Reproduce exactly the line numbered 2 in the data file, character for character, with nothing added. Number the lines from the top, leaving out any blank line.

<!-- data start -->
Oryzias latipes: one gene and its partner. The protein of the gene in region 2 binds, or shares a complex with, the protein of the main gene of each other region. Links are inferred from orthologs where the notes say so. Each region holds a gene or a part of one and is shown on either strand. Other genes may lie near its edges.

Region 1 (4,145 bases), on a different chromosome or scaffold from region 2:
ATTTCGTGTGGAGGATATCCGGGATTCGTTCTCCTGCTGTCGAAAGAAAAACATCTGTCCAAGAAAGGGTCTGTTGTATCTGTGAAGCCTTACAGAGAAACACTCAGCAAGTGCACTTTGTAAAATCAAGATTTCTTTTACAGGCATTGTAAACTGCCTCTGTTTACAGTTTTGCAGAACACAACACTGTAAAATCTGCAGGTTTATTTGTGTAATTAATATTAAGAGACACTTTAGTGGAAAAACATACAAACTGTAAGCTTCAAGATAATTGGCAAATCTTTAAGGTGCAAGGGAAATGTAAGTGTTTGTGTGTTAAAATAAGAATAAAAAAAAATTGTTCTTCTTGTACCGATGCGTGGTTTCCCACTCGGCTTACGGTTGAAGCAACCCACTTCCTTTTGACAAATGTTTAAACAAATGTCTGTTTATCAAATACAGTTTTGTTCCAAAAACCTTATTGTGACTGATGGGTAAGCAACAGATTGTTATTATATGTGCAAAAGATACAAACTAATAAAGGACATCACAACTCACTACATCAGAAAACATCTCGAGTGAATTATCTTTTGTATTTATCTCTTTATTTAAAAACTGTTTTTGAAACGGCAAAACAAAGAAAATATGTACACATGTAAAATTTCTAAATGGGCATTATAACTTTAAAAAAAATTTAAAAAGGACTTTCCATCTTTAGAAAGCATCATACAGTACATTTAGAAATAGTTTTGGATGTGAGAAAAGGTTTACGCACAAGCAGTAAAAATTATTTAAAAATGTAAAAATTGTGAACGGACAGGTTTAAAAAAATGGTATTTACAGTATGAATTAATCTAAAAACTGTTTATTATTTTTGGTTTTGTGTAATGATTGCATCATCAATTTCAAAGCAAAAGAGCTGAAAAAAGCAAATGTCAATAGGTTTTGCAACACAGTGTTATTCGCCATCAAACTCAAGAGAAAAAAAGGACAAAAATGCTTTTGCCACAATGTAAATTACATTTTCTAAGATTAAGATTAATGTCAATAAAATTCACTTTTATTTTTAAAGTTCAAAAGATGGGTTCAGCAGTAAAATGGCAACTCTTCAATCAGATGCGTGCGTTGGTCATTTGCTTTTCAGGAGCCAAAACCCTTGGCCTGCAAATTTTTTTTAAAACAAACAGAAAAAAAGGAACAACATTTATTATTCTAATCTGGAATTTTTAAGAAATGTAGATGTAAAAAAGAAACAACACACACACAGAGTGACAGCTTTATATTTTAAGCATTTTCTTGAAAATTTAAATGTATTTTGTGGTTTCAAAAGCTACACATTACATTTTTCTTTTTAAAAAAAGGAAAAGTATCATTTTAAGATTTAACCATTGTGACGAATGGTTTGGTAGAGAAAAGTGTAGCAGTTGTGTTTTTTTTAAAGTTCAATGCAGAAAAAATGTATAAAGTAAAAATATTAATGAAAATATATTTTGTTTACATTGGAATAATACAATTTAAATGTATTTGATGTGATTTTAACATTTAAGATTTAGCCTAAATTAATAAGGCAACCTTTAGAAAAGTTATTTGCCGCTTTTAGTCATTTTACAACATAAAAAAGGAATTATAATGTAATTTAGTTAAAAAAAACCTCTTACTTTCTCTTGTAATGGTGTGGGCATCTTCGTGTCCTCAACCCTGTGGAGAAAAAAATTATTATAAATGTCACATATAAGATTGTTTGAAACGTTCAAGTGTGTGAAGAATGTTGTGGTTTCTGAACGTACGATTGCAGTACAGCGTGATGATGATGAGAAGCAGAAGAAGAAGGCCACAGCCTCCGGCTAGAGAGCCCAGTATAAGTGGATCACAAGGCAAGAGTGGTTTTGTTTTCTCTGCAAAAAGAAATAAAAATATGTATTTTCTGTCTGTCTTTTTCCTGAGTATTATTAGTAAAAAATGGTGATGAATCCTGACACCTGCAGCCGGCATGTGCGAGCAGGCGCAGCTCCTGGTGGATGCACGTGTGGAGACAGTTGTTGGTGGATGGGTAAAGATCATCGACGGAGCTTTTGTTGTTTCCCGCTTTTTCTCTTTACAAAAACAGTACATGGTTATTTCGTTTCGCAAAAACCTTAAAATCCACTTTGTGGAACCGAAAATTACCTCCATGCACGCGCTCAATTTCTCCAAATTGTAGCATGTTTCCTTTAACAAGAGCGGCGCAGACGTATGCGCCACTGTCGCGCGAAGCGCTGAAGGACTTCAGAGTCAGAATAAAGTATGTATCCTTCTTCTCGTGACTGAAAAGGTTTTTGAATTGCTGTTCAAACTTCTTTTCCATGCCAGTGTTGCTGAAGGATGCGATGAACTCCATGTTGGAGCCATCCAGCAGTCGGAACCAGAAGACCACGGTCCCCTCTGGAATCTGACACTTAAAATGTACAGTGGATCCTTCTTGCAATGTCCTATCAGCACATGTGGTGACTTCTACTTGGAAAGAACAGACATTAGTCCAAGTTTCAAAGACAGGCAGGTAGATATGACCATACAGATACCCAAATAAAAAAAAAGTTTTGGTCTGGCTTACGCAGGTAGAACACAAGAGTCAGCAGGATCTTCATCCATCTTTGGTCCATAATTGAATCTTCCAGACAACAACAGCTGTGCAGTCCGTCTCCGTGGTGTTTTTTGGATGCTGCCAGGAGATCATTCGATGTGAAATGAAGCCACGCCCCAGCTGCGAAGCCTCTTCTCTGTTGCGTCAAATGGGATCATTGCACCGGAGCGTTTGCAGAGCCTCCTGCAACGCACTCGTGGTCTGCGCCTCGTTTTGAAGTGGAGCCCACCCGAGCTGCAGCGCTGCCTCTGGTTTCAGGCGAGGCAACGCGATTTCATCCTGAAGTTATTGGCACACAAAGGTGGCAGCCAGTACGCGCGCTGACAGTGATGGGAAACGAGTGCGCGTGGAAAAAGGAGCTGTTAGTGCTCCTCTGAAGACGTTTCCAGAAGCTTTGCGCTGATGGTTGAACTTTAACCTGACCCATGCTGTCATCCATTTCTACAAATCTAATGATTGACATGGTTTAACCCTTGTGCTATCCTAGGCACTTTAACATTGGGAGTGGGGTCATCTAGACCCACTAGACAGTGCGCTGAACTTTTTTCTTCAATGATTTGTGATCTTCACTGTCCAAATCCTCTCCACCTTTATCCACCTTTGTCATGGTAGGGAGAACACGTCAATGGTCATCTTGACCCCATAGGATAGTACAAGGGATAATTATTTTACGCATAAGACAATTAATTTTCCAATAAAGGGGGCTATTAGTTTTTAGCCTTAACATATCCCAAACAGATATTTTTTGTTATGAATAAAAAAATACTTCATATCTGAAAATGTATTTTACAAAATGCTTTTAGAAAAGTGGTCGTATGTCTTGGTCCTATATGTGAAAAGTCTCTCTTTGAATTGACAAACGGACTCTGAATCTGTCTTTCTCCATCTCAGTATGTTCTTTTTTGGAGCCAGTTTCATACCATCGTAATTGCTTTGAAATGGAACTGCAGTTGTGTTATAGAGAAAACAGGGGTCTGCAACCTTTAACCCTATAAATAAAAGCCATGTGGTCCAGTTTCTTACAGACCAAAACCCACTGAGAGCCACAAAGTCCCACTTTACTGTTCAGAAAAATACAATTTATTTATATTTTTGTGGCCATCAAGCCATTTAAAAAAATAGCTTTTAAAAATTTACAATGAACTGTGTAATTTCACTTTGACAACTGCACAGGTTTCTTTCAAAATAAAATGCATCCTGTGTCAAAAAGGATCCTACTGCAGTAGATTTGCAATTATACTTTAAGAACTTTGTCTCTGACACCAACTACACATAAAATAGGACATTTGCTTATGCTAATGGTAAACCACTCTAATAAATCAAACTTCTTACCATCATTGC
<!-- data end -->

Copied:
Region 1 (4,145 bases), on a different chromosome or scaffold from region 2: